Shitake (Lentinula edodes) (Spawn dowels)

Shitake (Lentinula edodes) (Spawn dowels)


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Spawn dowels x 100



Please use hardwood (most suitable: oak, beech, plum, maple, elm, birch, alder, ash). Let the log dry for approx. 4 ?5 weeks after felling. For inoculation with the dowels the log have been preperated: duck for 3 days in water (log should be complete coverd with water). After this let the log dry for approx. 2 days in the sun. We recommend to use logs (with bark!) diameter approx. 20 -35 cm length 50 bis 80 cm.


Shitake


The Shiitake (Lentinula edodes) is an edible mushroom native to East Asia, which is cultivated and consumed in many Asian countries, as well as being dried and exported to many countries around the world. It is a feature of many Asian cuisines including Chinese, Japanese, Korean and Thai. In the East, the Shiitake mushroom has long been considered a delicacy as well as a medicinal mushroom.



Taxonomy and naming

It is generally known in the English-speaking world by its Japanese name, shiitake[2] listen (helpˇinfo) (kanji: 椎茸; literally "shii mushroom", from the Japanese name of the tree that provides the dead logs on which it is typically cultivated).

In Chinese, it is called xiānggū (香菇, literally "fragrant mushroom"). Two Chinese variant names for high grades of shiitake are dōnggū (Chinese: 冬菇, "winter mushroom") and huāgū (花菇, "flower mushroom", which has a flower-like cracking pattern on the mushroom's upper surface); both are produced at colder temperatures. Other names by which the mushroom is known in English include Chinese black mushroom and black forest mushroom. In Korean it is called pyogo (hangul: 표고; hanja: 瓢菰), in Thai they are called hed hom (เห็ดหอม, "fragrant mushroom"), and in Vietnamese they are called nấm hương ("fragrant mushroom").

The species was formerly known as Lentinus edodes and Agaricus edodes. The latter name was first applied by the English botanist Miles Joseph Berkeley in 1878.



Cultivation history

Shiitake are native to China but have been grown in both Japan and China since prehistoric times[3]. They have been cultivated for over 1,000 years; the first written record of shiitake cultivation can be traced to Wu Sang Kwuang, born during the Song Dynasty (AD 960?127). However, some documents record the uncultivated mushroom being eaten as early as AD 199.
During the Ming Dynasty (AD 1368?644), physician Wu Juei wrote that the mushroom could be used not only as a food but as a medicinal mushroom, taken as a remedy for upper respiratory diseases, poor blood circulation, liver trouble, exhaustion and weakness, and to boost qi, or life energy. It was also believed to prevent premature aging.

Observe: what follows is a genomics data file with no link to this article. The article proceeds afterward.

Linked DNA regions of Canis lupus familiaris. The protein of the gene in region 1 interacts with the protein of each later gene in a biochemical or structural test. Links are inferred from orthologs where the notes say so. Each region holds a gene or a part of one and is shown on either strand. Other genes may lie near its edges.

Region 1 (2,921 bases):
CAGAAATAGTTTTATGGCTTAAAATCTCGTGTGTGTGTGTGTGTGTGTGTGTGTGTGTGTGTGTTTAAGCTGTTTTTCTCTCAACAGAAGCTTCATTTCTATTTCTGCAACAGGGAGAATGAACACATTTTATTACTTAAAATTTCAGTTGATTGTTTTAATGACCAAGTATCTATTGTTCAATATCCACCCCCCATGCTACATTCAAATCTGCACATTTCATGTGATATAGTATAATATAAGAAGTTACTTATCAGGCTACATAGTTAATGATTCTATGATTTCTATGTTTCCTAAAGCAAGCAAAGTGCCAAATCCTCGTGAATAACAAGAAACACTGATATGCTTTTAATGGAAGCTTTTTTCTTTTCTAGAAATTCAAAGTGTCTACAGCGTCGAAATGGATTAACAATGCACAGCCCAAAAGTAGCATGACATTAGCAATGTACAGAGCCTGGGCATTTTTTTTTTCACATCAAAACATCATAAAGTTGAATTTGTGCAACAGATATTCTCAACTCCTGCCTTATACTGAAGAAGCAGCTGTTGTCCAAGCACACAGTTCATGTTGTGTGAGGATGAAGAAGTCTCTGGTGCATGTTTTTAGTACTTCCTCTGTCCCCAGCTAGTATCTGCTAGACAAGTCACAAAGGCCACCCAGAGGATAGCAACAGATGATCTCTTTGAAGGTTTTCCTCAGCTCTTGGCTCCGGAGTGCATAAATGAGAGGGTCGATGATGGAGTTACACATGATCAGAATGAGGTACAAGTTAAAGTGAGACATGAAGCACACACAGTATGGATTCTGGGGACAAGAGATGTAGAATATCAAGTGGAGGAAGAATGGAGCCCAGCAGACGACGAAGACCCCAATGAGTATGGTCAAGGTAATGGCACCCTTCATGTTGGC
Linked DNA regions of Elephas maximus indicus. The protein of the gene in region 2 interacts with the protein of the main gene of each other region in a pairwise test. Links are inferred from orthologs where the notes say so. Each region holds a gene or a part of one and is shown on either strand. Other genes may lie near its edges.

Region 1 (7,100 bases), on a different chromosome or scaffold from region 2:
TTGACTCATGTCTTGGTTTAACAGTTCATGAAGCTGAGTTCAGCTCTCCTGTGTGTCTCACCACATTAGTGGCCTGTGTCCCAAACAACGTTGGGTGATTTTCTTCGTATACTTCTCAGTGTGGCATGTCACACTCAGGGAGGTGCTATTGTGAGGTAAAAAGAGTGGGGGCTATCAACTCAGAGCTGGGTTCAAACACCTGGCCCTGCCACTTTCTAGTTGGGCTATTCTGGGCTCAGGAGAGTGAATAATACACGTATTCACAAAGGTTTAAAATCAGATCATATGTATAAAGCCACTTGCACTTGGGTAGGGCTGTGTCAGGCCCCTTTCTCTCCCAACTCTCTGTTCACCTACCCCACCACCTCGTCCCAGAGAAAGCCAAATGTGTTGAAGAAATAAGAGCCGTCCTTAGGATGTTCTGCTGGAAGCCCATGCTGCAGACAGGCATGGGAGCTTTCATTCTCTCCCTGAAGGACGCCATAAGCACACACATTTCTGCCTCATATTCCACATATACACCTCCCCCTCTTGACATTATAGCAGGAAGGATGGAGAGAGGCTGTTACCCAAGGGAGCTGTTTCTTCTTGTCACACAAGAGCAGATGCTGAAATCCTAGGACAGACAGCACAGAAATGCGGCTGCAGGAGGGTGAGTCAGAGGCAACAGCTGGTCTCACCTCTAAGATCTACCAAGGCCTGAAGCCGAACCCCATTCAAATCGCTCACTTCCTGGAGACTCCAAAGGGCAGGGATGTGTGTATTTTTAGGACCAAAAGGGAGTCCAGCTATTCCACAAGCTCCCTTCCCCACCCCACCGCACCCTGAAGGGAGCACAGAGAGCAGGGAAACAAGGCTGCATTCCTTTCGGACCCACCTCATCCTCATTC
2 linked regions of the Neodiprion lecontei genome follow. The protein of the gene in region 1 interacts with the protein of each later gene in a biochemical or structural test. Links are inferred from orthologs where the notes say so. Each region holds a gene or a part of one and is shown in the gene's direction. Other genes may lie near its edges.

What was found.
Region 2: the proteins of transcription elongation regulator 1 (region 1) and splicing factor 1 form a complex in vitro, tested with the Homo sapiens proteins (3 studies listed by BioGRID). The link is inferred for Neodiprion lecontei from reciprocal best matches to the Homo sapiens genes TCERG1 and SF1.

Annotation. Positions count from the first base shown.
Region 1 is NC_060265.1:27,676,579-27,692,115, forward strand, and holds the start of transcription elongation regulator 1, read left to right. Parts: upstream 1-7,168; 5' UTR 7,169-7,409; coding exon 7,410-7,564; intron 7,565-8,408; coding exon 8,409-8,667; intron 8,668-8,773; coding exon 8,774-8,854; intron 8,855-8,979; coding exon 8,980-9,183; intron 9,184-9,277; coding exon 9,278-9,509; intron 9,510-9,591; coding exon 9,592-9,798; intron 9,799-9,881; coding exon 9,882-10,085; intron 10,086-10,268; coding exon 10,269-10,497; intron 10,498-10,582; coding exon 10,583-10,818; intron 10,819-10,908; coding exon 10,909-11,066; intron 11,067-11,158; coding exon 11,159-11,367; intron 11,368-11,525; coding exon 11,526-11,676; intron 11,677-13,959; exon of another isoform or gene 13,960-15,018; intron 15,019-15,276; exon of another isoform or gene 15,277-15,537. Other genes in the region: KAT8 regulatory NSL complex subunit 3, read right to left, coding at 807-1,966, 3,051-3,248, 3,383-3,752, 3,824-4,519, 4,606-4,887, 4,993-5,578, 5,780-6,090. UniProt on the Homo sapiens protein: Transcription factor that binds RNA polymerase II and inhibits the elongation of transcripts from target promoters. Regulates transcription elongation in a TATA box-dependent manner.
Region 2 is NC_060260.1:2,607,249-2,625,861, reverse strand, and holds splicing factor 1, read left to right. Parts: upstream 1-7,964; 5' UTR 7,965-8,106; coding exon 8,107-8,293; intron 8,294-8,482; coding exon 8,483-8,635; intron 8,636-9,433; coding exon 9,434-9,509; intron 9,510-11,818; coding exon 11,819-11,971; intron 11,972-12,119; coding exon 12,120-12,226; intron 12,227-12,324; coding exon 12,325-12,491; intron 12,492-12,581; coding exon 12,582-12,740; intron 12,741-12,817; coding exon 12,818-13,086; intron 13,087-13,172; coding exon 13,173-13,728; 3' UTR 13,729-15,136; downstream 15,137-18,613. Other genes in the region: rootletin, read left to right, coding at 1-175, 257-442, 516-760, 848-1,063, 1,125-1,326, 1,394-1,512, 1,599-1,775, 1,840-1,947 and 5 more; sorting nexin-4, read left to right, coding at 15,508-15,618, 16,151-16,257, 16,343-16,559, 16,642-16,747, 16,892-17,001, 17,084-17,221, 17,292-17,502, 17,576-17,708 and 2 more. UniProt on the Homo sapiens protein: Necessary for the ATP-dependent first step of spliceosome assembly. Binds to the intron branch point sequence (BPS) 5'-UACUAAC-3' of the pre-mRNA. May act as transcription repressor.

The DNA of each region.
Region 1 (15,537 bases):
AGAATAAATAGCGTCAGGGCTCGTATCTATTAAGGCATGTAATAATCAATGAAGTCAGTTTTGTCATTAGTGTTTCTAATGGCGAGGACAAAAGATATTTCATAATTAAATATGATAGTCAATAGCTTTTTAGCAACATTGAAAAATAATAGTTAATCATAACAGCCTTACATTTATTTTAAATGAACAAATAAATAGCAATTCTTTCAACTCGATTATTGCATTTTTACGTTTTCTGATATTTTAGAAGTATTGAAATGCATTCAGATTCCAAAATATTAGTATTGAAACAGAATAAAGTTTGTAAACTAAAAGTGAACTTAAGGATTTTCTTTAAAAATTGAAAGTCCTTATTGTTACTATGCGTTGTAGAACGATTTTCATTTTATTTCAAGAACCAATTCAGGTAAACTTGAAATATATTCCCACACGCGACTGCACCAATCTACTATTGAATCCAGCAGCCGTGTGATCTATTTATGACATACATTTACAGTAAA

Before 1982 the Japanese variety of these mushrooms could only be grown in traditional locations using ancient methods. In the late 1970s, Gary F. Leatham published a doctoral thesis based on his research on the budding and growth of the Japan Islands variety; the work helped make commercial cultivation possible worldwide, and Dr. Leatham is now known in the industry as the "Father of Shiitake farming in the USA".

In the United States, Shiitake cultivation got off to a slow start, due to the USDA confusing the mushroom with an invasive species known as Lentinus lepideus. The USDA realized their mistake in 1972 and allowed importation and cultivation.


Culinary use


Fresh and dried shiitake have many uses in the cuisines of East Asia. In Chinese cuisine, they are often sauteed in vegetarian dishes such as Buddha's delight. In Japan, they are served in miso soup, used as the basis for a kind of vegetarian dashi, and also as an ingredient in many steamed and simmered dishes. In Korean cuisine, they are commonly used in dishes such as bulgogi (marinated grilled beef), jjigae (stews), and namul (sauteed vegetable dishes). In Thailand, they may be served either fried or steamed.


Shiitake are often dried and sold as preserved food in packages. These must be rehydrated by soaking in water before using. Many people prefer dried shiitake to fresh, considering that the sun-drying process draws out the umami flavour from the dried mushrooms by breaking down proteins into amino acids and transforms ergosterol to vitamin D. The stems of shiitake are rarely used in Japanese and other cuisines, primarily because the stems are harder and take longer to cook than the soft fleshy caps. The highest grade of shiitake are called donko in Japanese.


Today, Shiitake mushrooms have become popular in many other countries as well. Russia produces and also consumes large amounts of them, mostly sold pickled; and the shiitake is slowly making its way into western cuisine as well. There is a global industry in shiitake production, with local farms in most western countries in addition to large scale importation from China, Japan, Korea and elsewhere.


Because they can now be grown world wide, their availability is widespread and their price has decreased.





Wikipedia contributors, "Shiitake," Wikipedia, The Free Encyclopedia
, http://en.wikipedia.org/w/index.php?title=Shiitake&oldid=310443593
(accessed August 27, 2009).
 





Cultivation

Spawn run: 21 - 27 °C

Primordia formation: 16 ?21° C

Fruiting: 21 ?27 ° C


Substrate:

hardwood (most suitable: oak, alder, willow, poplar, cottonwood, maple)

For indoor cultivation we recommend woodchips mixture in substrate bags.

 

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